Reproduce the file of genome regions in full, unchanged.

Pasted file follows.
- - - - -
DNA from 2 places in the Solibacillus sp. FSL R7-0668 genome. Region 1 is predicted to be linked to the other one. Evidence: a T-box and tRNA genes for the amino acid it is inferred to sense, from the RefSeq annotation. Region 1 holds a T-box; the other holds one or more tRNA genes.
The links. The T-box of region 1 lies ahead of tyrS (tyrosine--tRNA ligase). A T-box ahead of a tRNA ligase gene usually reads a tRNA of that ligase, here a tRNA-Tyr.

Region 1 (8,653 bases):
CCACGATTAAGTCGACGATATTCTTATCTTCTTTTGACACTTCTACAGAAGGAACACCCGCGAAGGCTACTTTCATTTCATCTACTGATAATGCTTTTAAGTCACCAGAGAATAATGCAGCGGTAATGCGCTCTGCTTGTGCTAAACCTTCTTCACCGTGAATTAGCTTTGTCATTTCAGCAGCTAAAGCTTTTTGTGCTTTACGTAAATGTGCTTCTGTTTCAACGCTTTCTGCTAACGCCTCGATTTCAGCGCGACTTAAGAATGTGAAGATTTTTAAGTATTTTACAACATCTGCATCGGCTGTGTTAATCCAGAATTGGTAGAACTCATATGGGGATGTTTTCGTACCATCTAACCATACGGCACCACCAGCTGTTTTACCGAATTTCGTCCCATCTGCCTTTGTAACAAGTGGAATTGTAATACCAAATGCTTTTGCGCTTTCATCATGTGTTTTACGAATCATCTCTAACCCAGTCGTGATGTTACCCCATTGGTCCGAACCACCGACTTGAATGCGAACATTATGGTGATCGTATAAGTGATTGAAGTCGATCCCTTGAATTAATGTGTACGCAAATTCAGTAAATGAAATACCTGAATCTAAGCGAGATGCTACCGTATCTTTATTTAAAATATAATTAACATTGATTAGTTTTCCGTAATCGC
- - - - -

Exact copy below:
DNA from 2 places in the Solibacillus sp. FSL R7-0668 genome. Region 1 is predicted to be linked to the other one. Evidence: a T-box and tRNA genes for the amino acid it is inferred to sense, from the RefSeq annotation. Region 1 holds a T-box; the other holds one or more tRNA genes.
The links. The T-box of region 1 lies ahead of tyrS (tyrosine--tRNA ligase). A T-box ahead of a tRNA ligase gene usually reads a tRNA of that ligase, here a tRNA-Tyr.

Region 1 (8,653 bases):
CCACGATTAAGTCGACGATATTCTTATCTTCTTTTGACACTTCTACAGAAGGAACACCCGCGAAGGCTACTTTCATTTCATCTACTGATAATGCTTTTAAGTCACCAGAGAATAATGCAGCGGTAATGCGCTCTGCTTGTGCTAAACCTTCTTCACCGTGAATTAGCTTTGTCATTTCAGCAGCTAAAGCTTTTTGTGCTTTACGTAAATGTGCTTCTGTTTCAACGCTTTCTGCTAACGCCTCGATTTCAGCGCGACTTAAGAATGTGAAGATTTTTAAGTATTTTACAACATCTGCATCGGCTGTGTTAATCCAGAATTGGTAGAACTCATATGGGGATGTTTTCGTACCATCTAACCATACGGCACCACCAGCTGTTTTACCGAATTTCGTCCCATCTGCCTTTGTAACAAGTGGAATTGTAATACCAAATGCTTTTGCGCTTTCATCATGTGTTTTACGAATCATCTCTAACCCAGTCGTGATGTTACCCCATTGGTCCGAACCACCGACTTGAATGCGAACATTATGGTGATCGTATAAGTGATTGAAGTCGATCCCTTGAATTAATGTGTACGCAAATTCAGTAAATGAAATACCTGAATCTAAGCGAGATGCTACCGTATCTTTATTTAAAATATAATTAACATTGATTAGTTTTCCGTAATCGC